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Re: [C++ patch] Set attributes for C++ runtime library calls


On Fri, Aug 23, 2013 at 7:32 PM, Mike Stump <mikestump@comcast.net> wrote:
> On Aug 22, 2013, at 7:16 PM, Gabriel Dos Reis <gdr@integrable-solutions.net> wrote:

>> But even so, in light of this, I don't think you original assertion is definitive.
>
> Nothing is ever definitive.  Now, if you want to say I quoted something wrong, or that I am reading the standard wrong, or that it doesn't apply as I think it does, feel free to point this out.  I do view this as as a two way street, despite the certainty I might profess.

Ha!
If you quoted the standard to back up your assertions, I would have been
able to "feel free to point this out" :-)

The thing is I am still trying to figure out what (1) what you would have liked;
(2) what you believe the standards mandate, with appropriate quote; and
(3) what you consider QoI.

(3) would be a matter of GCC design choice discussion: for example,
what we would like to guarantee under certain flags, etc.

You need to separate those three things so we can make progress.

>>
>> Really?
>
>>> statement, or, is it merely changing the value?
>>
>> That is an assignment to an existing int storage.
>
>>> And what if we do a memcpy (ip, &j, sizeof (int));
>>
>> Well, the case of 'memcpy' isn't defined by the standard
>
> Odd, in the c++98 standard memcpy was defined by the standard, as well as the open code that memcpy would be.  I find memcpy in [diff.library].  I can quote all the requirements that makes the open code work as well.  It is defined.

When I say "the case of 'memcpy' isn't defined", I was not saying that
the function "memcpy" itself isn't defined by the standard.  I was discussing
its effect in the scope of this discussion, e.g. lifetime vs. assignment.
That isn't defined in the standard.

>
> You can see evidence that we meant for it to work here:
>
> 2 For any complete POD object type T, whether or not the object holds  a
>   valid value of type T, the underlying bytes (_intro.memory_) making up
>   the object can be copied into an array of char or unsigned char.36) If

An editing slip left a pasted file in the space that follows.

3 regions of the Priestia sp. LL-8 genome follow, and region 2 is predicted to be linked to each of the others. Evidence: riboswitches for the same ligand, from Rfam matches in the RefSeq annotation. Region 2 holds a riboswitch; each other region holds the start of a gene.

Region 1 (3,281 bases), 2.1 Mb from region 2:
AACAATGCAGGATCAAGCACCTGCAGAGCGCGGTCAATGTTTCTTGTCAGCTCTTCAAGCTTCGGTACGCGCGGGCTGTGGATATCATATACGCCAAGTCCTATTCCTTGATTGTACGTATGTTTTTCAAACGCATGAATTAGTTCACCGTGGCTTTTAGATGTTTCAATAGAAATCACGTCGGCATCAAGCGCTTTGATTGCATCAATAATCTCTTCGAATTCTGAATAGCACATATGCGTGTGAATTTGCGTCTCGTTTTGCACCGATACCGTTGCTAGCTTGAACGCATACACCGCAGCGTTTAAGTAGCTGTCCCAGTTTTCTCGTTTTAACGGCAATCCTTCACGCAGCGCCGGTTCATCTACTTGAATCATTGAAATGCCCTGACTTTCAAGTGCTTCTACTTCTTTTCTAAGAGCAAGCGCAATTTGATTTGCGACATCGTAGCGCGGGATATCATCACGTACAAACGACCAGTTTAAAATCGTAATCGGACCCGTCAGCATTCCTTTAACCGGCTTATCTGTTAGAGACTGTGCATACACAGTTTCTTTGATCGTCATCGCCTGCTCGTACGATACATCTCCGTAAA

>   the content of the array of char or unsigned char is copied back  into
>   the  object,  the  object  shall subsequently hold its original value.
>   [Example:
>   #define N sizeof(T)
>   char buf[N];
>   T obj;                          // obj initialized to its original value
>   memcpy(buf, &obj, N);           // between these two calls to memcpy,
>                                   // obj might be modified
>   memcpy(&obj, buf, N);           // at this point, each subobject of obj of scalar type
>                                   // holds its original value
>
> thought, I view this as completely redundant with the standard and should just be a note.  From the base standard, in C99 is it defined in 7.24.4.2.3 and I suspect remains largely unchanged from previous standards.
>

This does not say whether the effect of memcpy is assigment or copy
construction.
Which was the point I was making.

>>> Is that reused, or merely changing the value.
>>
>> The current proposal is that it constructs an int value, therefore
>> is moral equivalent of copy-constructor call.
>
> I'd be interested in the final resolution.  You have a DR number for the issue or a paper where they talk about the issues?

This came out of a discussion of a larger issue on the SG12 mailing list.
I do not have the paper number yet since it is to be part of the Chicago
mailing list.

>>> I think the most logical line of reasoning is that when the requirements of [basic.lval] are met, the, this is a change of value of an object, not a modification to it's lifetime.
>>
>> Why?
>
> Because if you end the lifetime of the original int, you destroy the semantic that everyone knows for C.  This cannot be done.

But:
  (1) we are not talking about C
  (2) C does not have a notion of lifetime -- at least not in the sense of C++.

So, whatever notion of semantics you think everyone knows of C
is largely irrelevant.

>>> So, in the case quoted, since the type of the accesses are both int, we don't reuse the storage, since the requirements of [basic.lval] are met.
>>
>> Consider:
>>
>>    struct S {
>>        S(int);
>>        ~S();
>>        // …
>>    };
>>
>>    int main() {
>>        S s(8);
>>
>>         new (&s) S(9); // #1
>>    }
>>
>> Is #1 a reuse of storage to create a new object or assignment?
>
> Behaves as assignment, s exists post the new, til the closing }.

What does not mean concretely?   Note that the "// …" could
have declared S::operator= to behave differently or be entirely deleted.

>>> Indeed, the programmer expects that they can access i after *ip = j; and that the _value_ that object, while changed from the original 1, will be 2 just after the *ip = j; statement.
>>>
>>> Since we know that i must be 3 at the end, we then know what the wording, reused, must mean, cause other meanings that could possibly make it work for you in the case you are considering, would destroy this property of pointers, and everyone knows the semantics of pointers, they are undisputed.  Or put another way, you cannot misread reused in this way.
>>
>> And why do you assert that I misread 'reused' in this way?
>
> See your email that I originally replied to.
>
> Let me quote it here:
>
>> If the user-supplied operator new returns &a, then it must
>> also ensure that 'a' is not used anywhere else -- e.g. I you can't
>> do lvalue-to-value conversion on 'a' to see what is written there.
>> Because its storage has been reused.
>
> You said it was reused, this is wrong.

You keep saying it is wrong without quoting the standards that is the
basis for that.

> You use that as backing to say that the lifetime of the original object ends, this is wrong.

You *assert* it is wrong.

-- Gaby


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